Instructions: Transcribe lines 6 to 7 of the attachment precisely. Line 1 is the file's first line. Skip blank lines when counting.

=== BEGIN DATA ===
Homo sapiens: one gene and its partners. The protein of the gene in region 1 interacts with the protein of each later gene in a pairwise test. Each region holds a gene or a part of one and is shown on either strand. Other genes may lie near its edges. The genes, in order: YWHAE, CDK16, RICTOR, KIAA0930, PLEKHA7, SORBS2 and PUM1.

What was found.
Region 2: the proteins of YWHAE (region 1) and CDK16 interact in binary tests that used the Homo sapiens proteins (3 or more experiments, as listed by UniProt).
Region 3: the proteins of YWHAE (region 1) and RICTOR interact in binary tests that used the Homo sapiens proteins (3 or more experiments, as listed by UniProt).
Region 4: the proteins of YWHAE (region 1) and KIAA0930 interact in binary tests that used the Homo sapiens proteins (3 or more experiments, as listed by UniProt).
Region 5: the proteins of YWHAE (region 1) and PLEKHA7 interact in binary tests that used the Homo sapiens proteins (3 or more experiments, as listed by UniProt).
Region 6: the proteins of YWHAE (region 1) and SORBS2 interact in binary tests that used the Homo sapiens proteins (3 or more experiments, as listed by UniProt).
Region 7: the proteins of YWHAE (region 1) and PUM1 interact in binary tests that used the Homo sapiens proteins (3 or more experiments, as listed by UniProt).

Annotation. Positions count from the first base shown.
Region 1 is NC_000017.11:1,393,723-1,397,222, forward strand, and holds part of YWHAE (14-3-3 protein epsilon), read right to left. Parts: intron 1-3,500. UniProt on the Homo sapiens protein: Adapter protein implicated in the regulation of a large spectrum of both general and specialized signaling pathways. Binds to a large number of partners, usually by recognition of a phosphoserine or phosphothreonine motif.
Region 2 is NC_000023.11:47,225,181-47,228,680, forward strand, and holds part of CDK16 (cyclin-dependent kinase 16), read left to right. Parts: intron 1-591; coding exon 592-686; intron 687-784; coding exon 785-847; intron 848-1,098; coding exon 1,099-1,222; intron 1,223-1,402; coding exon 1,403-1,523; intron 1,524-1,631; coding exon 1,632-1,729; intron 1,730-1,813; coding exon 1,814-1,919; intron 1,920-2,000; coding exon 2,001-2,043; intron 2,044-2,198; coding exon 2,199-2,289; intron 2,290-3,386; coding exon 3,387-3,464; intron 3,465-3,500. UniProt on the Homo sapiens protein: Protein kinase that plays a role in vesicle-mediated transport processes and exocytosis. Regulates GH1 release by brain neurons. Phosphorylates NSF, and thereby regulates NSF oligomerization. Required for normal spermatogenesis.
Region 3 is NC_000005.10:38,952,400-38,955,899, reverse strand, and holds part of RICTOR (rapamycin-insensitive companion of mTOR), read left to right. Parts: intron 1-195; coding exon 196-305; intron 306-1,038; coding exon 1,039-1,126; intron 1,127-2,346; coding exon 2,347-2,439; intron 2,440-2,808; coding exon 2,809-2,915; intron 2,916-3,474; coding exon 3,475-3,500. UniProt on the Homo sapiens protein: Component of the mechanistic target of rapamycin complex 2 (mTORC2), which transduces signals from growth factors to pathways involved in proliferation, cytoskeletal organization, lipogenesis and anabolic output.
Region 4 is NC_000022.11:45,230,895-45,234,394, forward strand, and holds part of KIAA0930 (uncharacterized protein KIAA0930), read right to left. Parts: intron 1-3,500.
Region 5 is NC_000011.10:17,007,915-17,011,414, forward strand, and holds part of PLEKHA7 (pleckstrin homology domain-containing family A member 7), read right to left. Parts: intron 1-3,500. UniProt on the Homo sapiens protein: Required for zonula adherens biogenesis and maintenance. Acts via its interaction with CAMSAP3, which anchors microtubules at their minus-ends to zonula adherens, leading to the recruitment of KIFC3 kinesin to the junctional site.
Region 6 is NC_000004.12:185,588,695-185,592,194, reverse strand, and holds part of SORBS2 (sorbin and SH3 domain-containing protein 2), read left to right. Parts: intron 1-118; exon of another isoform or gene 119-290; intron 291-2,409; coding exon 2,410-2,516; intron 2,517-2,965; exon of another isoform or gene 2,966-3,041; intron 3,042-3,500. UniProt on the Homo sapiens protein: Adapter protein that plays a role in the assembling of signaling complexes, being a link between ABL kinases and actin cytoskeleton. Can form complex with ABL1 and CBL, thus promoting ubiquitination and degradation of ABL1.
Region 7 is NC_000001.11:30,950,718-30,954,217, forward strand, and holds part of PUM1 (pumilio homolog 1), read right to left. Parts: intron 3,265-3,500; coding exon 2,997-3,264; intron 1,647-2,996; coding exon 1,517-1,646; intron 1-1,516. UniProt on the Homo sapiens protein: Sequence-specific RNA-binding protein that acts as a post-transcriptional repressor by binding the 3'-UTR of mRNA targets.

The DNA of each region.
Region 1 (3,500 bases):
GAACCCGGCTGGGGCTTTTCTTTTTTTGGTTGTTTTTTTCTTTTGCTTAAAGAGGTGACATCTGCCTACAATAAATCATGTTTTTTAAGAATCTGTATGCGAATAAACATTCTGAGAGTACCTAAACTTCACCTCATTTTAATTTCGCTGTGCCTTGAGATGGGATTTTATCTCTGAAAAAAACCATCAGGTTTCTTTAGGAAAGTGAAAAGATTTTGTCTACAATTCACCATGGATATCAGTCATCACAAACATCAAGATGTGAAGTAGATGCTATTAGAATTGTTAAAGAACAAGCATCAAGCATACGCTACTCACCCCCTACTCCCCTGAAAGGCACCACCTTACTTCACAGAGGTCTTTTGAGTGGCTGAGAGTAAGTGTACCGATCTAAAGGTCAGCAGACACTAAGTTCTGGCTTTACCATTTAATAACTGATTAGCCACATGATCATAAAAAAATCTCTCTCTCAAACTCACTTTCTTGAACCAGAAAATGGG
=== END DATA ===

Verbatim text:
Region 5: the proteins of YWHAE (region 1) and PLEKHA7 interact in binary tests that used the Homo sapiens proteins (3 or more experiments, as listed by UniProt).
Region 6: the proteins of YWHAE (region 1) and SORBS2 interact in binary tests that used the Homo sapiens proteins (3 or more experiments, as listed by UniProt).